Oct 12, 2015

What is the best way to practice Japanese?

There are plenty of articles out there about the best textbooks and the best way to LEARN Japanese - however, what do you think is the best way to actually practice USING Japanese?



I'm a South African working and living in Tokyo, Japan. I'm an avid traveler and I want to document my travels around Japan and South East Asia.


14 Answers

  • Tomuu

    on Oct 13

    One of the things that I've found to be useful (and it's probably self evident) is to NOT have your Japanese friends/partner/colleagues conduct interactions on your behalf. Takes a lot of discipline (well, it did for me) and depends on what kind of level you're at in the first place. Another idea; those people in the street who conduct surveys, work for charities etc that you might otherwise brush aside ... answer them, talk to them. In shops and restaurants, ask questions about the products, the menu etc (even if you already know the answer). For a 'safer' environment, I always found Nihongo Kyoushitsu to be useful. Those lessons conducted by volunteers at community centers. I mean, they're not usually lessons as such, rather level-based groups where you can have a 'controlled' conversation (in Japanese, of course). I'd love to hear some more ideas, too.

  • KevinC

    on Oct 16

    I agree with Tomuu, one of the best ways to study Japanese is talk to people. You can learn a lot of new words and phrases that you cannot find in a textbook. Japanese often use slangs to express their feeling, so it is necessary to know the meaning of those slangs.

  • TurningJapanese

    on Oct 21

    I agree with all the answers above, exposure to Japanese in any way possible is the key. A language partner is a great way to practice using a language. I have only been here in Japan for a short time but it is very evident that there are lots of Japanese who would like to improve their English skills. Therefore, you can meet up on the basis of a language exchange. You meet for coffee and speak part of the conversation in English and then switching to Japanese for the second half. There are plenty of language exchange websites that you can also use which can pair you with people who have a similar language level to you and is conducted on skype, instant messenger etc. I have not actually used any as I find it easier face to face but its all down to your preference. However, as I mentioned earlier, there are so many Japanese people who seem to want to learn English so I do not think it would be very hard to find a language partner. This article may be of some help! https://lingua.ly/blog/best-language-exchange-sites/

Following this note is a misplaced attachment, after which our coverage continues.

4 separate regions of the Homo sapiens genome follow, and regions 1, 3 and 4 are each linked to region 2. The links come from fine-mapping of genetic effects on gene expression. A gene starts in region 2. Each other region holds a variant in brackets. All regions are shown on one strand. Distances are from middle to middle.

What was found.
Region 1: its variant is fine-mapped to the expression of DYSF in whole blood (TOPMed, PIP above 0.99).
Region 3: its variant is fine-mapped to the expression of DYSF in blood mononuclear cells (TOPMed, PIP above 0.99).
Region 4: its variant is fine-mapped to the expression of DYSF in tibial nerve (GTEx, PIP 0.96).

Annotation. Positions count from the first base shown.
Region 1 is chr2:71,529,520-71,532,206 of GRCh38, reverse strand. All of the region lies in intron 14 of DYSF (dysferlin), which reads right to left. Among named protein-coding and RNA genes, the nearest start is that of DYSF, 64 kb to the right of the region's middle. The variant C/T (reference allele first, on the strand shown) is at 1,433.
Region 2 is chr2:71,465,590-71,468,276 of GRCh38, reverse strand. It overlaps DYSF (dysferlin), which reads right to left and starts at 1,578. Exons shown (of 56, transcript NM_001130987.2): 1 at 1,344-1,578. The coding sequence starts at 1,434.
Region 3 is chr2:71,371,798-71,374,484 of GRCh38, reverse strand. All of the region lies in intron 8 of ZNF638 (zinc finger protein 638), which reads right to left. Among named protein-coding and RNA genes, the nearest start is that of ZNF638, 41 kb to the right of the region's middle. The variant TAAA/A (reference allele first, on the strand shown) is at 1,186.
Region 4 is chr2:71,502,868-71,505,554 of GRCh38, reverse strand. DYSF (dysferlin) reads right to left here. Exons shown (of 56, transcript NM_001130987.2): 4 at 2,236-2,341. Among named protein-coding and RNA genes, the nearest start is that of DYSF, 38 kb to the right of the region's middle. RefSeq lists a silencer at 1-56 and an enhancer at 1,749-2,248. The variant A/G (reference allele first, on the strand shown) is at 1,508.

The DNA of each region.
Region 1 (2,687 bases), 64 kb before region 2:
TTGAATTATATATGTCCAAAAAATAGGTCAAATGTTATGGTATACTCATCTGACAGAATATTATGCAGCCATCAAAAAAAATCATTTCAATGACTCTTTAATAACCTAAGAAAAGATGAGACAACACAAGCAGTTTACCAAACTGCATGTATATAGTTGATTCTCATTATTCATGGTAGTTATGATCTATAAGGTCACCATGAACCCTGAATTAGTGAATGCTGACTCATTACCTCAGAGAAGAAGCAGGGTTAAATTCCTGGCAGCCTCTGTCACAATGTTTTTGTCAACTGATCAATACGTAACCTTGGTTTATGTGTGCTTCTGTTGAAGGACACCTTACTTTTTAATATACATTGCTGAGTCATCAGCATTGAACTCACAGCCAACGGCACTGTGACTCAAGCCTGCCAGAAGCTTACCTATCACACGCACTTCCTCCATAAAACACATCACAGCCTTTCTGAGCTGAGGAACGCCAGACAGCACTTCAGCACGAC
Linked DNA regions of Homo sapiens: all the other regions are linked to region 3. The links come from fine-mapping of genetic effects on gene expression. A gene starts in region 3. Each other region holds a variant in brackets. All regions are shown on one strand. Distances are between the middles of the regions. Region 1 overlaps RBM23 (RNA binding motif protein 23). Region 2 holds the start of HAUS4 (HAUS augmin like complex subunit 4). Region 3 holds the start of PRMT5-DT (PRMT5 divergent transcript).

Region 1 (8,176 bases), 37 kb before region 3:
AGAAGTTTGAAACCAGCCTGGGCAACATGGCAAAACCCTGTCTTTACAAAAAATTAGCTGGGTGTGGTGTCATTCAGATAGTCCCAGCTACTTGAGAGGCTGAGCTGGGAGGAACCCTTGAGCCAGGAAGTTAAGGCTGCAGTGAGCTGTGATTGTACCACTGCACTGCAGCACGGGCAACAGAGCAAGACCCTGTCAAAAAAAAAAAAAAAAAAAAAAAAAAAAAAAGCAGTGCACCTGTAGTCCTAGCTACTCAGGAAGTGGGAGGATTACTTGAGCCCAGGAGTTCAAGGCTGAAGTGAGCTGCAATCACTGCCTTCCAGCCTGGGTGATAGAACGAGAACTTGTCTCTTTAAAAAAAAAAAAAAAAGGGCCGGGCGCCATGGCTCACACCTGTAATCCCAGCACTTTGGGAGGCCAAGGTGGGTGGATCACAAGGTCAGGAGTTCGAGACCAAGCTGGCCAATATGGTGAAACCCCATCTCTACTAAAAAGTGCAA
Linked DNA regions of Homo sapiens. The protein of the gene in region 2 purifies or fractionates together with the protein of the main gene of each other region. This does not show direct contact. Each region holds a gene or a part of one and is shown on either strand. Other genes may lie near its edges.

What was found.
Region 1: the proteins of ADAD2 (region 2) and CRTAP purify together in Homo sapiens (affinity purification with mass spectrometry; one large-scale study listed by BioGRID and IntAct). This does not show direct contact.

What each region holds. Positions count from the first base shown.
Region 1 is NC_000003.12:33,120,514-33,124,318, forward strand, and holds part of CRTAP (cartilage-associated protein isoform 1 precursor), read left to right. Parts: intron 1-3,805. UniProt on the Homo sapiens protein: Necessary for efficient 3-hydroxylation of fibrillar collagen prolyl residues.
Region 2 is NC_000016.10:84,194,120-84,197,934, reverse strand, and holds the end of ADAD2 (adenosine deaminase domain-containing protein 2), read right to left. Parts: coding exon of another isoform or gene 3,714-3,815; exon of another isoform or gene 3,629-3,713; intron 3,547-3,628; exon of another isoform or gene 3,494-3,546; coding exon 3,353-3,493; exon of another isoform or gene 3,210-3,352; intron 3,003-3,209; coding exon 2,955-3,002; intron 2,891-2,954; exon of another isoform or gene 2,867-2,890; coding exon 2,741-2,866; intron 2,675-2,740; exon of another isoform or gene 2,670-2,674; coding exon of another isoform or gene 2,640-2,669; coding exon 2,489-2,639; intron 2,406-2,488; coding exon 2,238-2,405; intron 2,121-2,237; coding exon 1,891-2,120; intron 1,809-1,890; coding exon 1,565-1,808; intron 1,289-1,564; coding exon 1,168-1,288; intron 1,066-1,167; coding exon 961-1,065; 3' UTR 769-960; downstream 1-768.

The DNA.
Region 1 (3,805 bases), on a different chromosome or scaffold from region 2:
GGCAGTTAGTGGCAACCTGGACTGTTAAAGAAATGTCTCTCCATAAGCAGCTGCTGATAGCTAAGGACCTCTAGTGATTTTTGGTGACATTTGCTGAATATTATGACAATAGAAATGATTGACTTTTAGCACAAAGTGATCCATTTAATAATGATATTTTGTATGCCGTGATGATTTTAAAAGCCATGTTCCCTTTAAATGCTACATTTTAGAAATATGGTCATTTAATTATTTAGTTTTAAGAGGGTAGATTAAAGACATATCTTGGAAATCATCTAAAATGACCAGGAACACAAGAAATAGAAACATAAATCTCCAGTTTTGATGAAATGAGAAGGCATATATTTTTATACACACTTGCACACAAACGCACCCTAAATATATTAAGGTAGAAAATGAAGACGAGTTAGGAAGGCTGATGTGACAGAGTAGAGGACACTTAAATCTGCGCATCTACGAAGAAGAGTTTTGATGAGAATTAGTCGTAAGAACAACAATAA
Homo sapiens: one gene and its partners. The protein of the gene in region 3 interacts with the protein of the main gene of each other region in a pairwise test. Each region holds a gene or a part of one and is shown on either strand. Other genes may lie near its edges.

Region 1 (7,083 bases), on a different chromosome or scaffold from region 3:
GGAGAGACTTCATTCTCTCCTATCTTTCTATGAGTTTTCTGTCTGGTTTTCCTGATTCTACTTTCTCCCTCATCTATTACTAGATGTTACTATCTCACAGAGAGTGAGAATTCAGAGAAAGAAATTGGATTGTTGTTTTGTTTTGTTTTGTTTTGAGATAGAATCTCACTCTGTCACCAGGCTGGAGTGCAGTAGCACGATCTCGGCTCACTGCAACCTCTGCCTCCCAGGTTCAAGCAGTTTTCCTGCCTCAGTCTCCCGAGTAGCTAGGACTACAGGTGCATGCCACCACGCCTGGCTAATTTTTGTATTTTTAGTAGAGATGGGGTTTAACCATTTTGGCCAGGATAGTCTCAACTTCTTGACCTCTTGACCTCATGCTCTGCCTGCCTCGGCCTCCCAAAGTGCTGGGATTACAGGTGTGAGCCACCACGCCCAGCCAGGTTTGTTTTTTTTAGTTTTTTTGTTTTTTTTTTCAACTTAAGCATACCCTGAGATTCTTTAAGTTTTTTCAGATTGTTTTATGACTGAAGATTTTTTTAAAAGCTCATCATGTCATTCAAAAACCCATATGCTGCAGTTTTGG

• trekkingbecky

    on Nov 3

    For reading Japanese, I recommend watching Japan's music programs, especially enka/popular songs because most of the songs aren't fast. The lyrics are always at the bottom of the screen. You'll also get to practice reading names with the singers as well as the lyricists and the composers under the song titles and of course, you'll hear the announcer mention all that to help you when you see it. When I was a kid in Canada, that's how I learned most of the kanji that I know. I knew katakana and hiragana from a book, so the TV was great practice and I picked up a lot of kanji. You'll get musical entertainment and therapy as well as cultural exposure. :D Of course, you can turn on the subtitles for when you're watching TV in Japan, but music shows are way more interesting. On Tuesday evenings at 8 is NHK Kayou Konsaato, and on Thursdays at 7:58pm on Terebi Tokyo is Moku 8 Konsaato. Nodojiman on Sundays (NHK) at 12:15pm is fun and entertaining, but this show doesn't put the lyrics on the screen. You'll have to put on the subtitles for reading practice, but it's worth it. Enjoy! :D

  • Saitama

    on Dec 16

    For me, immersion, and writing in Japanese daily. If you can get someone to take a look at what you write and correct it and give you tips, even better.

  • maynestacy

    on Dec 20

    Great advice here. Might I add that a lot of elderly people enjoy social interaction and chat so next time you are sitting next to an elderly person at an onsen, or doctor's office, or standing at a bus stop, start by commenting about the weather, then maybe ask a question about the place/situation and see where it goes. Also festivals are usually a good situation for chatting to strangers - people seem to let down their guard a bit and are more open and friendly at festivals.

  • Kohaku

    on Jan 8

    My recommendation is to join some sort of activity or club with Japanese members. I did a year of Japanese traditional dance before switching to Japanese longbow archery. Learning a totally new skill is difficult, and more so because you'll likely need to do most of the communication in Japanese, but I noticed a significant increase in my Japanese after. That's especially true for my casual and colloquial Japanese speaking and comprehension. It's also a great way to make new Japanese friends, which can really improve your life satisfaction.